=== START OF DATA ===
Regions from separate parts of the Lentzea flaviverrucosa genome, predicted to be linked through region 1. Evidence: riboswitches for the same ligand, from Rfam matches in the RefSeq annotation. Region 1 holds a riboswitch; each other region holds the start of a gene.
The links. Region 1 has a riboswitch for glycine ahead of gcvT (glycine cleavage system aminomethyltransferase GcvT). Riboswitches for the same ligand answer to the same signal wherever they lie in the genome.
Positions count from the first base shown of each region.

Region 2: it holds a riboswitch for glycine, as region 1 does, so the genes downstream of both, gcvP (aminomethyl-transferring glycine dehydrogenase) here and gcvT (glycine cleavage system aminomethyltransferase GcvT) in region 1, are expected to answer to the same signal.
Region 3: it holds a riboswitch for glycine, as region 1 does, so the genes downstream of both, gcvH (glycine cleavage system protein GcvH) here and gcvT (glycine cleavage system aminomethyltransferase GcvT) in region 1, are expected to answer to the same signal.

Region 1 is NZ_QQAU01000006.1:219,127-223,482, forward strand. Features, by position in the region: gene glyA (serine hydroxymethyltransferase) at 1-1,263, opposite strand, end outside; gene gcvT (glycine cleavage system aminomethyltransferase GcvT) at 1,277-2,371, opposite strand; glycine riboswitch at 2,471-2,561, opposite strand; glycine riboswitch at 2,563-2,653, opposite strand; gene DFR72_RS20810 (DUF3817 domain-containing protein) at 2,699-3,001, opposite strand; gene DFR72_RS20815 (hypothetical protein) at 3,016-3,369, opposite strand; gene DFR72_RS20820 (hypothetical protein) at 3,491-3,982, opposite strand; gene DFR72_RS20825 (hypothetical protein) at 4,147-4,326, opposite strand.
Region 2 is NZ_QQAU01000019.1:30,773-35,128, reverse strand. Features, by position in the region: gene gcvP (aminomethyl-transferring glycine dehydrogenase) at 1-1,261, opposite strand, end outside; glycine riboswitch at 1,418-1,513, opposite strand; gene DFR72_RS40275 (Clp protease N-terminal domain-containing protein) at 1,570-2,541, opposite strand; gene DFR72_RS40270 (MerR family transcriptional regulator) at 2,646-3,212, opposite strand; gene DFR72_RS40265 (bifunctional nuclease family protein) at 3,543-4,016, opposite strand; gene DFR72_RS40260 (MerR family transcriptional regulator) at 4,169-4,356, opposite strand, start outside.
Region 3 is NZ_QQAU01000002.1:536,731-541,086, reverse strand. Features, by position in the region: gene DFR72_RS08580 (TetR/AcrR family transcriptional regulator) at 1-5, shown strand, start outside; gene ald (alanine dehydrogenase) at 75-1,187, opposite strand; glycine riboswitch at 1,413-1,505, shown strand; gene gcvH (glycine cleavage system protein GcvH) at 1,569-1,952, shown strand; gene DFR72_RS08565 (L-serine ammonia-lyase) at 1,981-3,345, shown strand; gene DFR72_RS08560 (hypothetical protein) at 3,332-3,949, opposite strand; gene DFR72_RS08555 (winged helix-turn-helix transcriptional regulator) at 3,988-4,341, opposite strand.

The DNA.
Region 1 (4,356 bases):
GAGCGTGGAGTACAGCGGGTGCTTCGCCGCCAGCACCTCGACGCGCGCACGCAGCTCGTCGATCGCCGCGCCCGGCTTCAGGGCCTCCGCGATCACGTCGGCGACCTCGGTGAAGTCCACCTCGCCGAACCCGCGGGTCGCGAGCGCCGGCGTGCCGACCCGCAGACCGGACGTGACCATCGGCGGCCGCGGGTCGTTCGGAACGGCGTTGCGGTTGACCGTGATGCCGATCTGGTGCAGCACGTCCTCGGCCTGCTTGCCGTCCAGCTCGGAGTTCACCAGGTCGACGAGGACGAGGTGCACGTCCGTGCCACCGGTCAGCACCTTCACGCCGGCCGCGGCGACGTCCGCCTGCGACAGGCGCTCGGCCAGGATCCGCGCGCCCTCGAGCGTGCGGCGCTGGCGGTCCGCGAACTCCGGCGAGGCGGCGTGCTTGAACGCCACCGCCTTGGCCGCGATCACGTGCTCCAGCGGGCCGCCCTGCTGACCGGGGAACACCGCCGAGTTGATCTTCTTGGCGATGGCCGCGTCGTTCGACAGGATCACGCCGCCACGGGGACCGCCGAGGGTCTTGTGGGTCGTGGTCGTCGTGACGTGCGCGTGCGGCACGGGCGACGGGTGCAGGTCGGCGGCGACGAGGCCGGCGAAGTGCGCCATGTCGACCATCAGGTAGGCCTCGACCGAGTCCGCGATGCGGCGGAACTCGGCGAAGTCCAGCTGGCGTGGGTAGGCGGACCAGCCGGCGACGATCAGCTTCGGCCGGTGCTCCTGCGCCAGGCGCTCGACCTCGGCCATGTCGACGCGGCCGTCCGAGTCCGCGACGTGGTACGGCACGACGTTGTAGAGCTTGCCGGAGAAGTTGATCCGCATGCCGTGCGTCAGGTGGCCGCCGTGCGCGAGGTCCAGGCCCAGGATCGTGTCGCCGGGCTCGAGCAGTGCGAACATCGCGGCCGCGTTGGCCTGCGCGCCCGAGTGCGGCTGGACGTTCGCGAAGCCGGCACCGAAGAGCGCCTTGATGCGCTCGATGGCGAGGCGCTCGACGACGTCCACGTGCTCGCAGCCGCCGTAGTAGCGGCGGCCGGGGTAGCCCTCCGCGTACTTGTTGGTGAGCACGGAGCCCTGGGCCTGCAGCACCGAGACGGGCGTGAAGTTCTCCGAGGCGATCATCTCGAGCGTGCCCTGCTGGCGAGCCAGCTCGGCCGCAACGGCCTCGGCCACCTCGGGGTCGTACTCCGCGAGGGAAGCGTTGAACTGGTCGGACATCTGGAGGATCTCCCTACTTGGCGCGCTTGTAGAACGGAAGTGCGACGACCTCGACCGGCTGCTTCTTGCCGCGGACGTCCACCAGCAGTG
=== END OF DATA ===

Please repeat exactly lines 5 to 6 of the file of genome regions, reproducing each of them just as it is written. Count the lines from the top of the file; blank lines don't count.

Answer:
Region 3: it holds a riboswitch for glycine, as region 1 does, so the genes downstream of both, gcvH (glycine cleavage system protein GcvH) here and gcvT (glycine cleavage system aminomethyltransferase GcvT) in region 1, are expected to answer to the same signal.

Region 1 is NZ_QQAU01000006.1:219,127-223,482, forward strand. Features, by position in the region: gene glyA (serine hydroxymethyltransferase) at 1-1,263, opposite strand, end outside; gene gcvT (glycine cleavage system aminomethyltransferase GcvT) at 1,277-2,371, opposite strand; glycine riboswitch at 2,471-2,561, opposite strand; glycine riboswitch at 2,563-2,653, opposite strand; gene DFR72_RS20810 (DUF3817 domain-containing protein) at 2,699-3,001, opposite strand; gene DFR72_RS20815 (hypothetical protein) at 3,016-3,369, opposite strand; gene DFR72_RS20820 (hypothetical protein) at 3,491-3,982, opposite strand; gene DFR72_RS20825 (hypothetical protein) at 4,147-4,326, opposite strand.